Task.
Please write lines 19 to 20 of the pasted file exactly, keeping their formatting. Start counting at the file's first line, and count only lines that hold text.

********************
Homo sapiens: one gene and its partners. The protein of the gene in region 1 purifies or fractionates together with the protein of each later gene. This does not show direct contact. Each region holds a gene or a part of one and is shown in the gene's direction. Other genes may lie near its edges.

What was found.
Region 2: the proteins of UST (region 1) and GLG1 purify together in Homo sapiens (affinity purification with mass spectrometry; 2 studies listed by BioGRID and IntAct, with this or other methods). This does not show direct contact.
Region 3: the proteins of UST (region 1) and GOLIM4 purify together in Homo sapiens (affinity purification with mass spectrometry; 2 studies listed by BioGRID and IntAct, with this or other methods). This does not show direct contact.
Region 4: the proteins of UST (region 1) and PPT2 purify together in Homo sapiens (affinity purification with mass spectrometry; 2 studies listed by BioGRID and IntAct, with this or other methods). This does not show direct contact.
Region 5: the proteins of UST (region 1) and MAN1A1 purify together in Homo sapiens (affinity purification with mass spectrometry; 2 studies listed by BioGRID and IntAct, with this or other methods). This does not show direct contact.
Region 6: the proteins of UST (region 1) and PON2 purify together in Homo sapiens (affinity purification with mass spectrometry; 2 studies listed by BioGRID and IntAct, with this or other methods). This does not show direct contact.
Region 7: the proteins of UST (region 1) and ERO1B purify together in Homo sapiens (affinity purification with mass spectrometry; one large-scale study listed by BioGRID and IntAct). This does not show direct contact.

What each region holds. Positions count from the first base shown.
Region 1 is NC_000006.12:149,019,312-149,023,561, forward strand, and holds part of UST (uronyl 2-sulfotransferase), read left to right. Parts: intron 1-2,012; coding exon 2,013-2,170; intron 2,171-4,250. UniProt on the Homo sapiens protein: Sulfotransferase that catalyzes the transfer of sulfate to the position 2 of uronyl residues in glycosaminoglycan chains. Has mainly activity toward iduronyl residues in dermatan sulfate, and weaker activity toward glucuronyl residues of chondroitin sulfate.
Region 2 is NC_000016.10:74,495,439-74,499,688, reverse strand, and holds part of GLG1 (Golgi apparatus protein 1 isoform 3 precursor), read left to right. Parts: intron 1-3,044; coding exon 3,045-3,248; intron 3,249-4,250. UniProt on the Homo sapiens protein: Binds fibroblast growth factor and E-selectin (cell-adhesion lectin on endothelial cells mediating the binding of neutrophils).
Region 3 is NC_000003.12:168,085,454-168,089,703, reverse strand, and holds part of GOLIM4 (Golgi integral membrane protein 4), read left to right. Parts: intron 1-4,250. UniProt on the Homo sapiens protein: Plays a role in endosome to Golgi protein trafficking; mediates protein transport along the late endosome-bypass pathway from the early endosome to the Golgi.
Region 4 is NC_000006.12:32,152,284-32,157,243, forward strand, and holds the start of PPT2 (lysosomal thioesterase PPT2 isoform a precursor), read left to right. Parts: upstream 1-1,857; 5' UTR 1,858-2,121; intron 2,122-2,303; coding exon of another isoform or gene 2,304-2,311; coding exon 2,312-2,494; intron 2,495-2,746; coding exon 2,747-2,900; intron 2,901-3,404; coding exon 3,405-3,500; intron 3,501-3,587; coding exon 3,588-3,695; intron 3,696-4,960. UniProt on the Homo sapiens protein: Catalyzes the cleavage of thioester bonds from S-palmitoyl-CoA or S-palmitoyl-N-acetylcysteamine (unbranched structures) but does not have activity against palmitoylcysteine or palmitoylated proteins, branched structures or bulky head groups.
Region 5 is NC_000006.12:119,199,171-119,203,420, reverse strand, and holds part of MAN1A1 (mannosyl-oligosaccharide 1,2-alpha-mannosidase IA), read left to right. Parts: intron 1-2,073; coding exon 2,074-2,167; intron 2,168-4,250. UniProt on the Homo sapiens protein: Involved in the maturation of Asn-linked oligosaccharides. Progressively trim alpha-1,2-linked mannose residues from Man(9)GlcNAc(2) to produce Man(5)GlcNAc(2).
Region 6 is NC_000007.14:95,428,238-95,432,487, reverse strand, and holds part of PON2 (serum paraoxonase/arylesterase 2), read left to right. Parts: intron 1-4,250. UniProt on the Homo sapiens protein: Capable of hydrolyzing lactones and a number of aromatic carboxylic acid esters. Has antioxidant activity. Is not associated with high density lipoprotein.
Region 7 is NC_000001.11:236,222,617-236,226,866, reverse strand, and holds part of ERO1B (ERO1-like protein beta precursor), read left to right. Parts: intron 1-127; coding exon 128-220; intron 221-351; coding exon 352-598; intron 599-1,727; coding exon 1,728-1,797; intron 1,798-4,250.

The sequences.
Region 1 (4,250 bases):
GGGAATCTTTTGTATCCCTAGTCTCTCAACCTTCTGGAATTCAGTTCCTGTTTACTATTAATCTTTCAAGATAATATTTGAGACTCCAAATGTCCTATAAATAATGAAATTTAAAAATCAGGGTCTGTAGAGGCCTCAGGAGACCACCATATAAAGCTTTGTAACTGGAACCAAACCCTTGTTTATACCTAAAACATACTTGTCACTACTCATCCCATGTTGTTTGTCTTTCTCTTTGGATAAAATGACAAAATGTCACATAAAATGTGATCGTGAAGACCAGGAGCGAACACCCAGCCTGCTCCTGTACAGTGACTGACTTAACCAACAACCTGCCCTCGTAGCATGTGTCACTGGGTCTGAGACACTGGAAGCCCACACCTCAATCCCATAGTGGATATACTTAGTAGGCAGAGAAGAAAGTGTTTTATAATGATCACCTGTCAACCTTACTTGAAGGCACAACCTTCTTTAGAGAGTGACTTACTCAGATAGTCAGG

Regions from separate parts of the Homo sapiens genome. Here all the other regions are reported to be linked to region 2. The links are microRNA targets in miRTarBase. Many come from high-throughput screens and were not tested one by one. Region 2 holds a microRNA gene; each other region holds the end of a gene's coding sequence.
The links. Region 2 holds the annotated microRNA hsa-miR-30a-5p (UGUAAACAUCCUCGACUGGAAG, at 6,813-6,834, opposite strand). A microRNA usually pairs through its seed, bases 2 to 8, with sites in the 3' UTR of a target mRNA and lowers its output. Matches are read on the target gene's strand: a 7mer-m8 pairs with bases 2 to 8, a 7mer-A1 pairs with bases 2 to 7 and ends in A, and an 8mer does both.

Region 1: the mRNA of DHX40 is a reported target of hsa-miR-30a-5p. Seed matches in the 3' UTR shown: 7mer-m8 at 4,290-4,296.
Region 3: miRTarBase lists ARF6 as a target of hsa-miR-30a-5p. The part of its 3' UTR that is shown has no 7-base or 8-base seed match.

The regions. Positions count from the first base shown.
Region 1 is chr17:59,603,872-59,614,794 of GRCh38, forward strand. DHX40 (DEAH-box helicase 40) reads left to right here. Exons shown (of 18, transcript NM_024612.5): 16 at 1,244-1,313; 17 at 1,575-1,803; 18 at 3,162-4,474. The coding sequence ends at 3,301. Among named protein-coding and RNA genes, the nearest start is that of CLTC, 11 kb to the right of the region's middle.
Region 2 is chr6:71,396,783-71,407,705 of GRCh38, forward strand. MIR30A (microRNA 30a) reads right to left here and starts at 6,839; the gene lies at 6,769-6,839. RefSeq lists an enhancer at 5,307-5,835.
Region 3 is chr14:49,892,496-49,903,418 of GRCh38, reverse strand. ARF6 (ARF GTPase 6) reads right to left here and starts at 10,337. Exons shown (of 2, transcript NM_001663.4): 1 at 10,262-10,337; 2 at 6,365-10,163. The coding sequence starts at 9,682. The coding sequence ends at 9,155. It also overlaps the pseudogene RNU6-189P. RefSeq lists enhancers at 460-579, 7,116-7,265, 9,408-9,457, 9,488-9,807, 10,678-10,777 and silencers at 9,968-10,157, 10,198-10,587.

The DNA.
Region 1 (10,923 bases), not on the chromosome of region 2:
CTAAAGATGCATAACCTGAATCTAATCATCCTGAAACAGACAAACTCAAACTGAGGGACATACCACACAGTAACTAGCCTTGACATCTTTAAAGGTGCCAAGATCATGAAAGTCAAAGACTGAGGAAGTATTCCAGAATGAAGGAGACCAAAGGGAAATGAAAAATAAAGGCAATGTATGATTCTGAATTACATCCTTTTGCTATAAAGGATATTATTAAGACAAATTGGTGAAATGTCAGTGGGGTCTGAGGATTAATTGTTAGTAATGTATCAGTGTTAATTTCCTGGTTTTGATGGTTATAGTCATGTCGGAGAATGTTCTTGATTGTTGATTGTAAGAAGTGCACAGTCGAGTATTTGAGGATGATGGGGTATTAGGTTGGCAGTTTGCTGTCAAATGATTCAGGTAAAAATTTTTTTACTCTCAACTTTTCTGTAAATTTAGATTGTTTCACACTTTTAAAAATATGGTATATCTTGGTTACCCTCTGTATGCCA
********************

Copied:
GGGAATCTTTTGTATCCCTAGTCTCTCAACCTTCTGGAATTCAGTTCCTGTTTACTATTAATCTTTCAAGATAATATTTGAGACTCCAAATGTCCTATAAATAATGAAATTTAAAAATCAGGGTCTGTAGAGGCCTCAGGAGACCACCATATAAAGCTTTGTAACTGGAACCAAACCCTTGTTTATACCTAAAACATACTTGTCACTACTCATCCCATGTTGTTTGTCTTTCTCTTTGGATAAAATGACAAAATGTCACATAAAATGTGATCGTGAAGACCAGGAGCGAACACCCAGCCTGCTCCTGTACAGTGACTGACTTAACCAACAACCTGCCCTCGTAGCATGTGTCACTGGGTCTGAGACACTGGAAGCCCACACCTCAATCCCATAGTGGATATACTTAGTAGGCAGAGAAGAAAGTGTTTTATAATGATCACCTGTCAACCTTACTTGAAGGCACAACCTTCTTTAGAGAGTGACTTACTCAGATAGTCAGG

Regions from separate parts of the Homo sapiens genome. Here all the other regions are reported to be linked to region 2. The links are microRNA targets in miRTarBase. Many come from high-throughput screens and were not tested one by one. Region 2 holds a microRNA gene; each other region holds the end of a gene's coding sequence.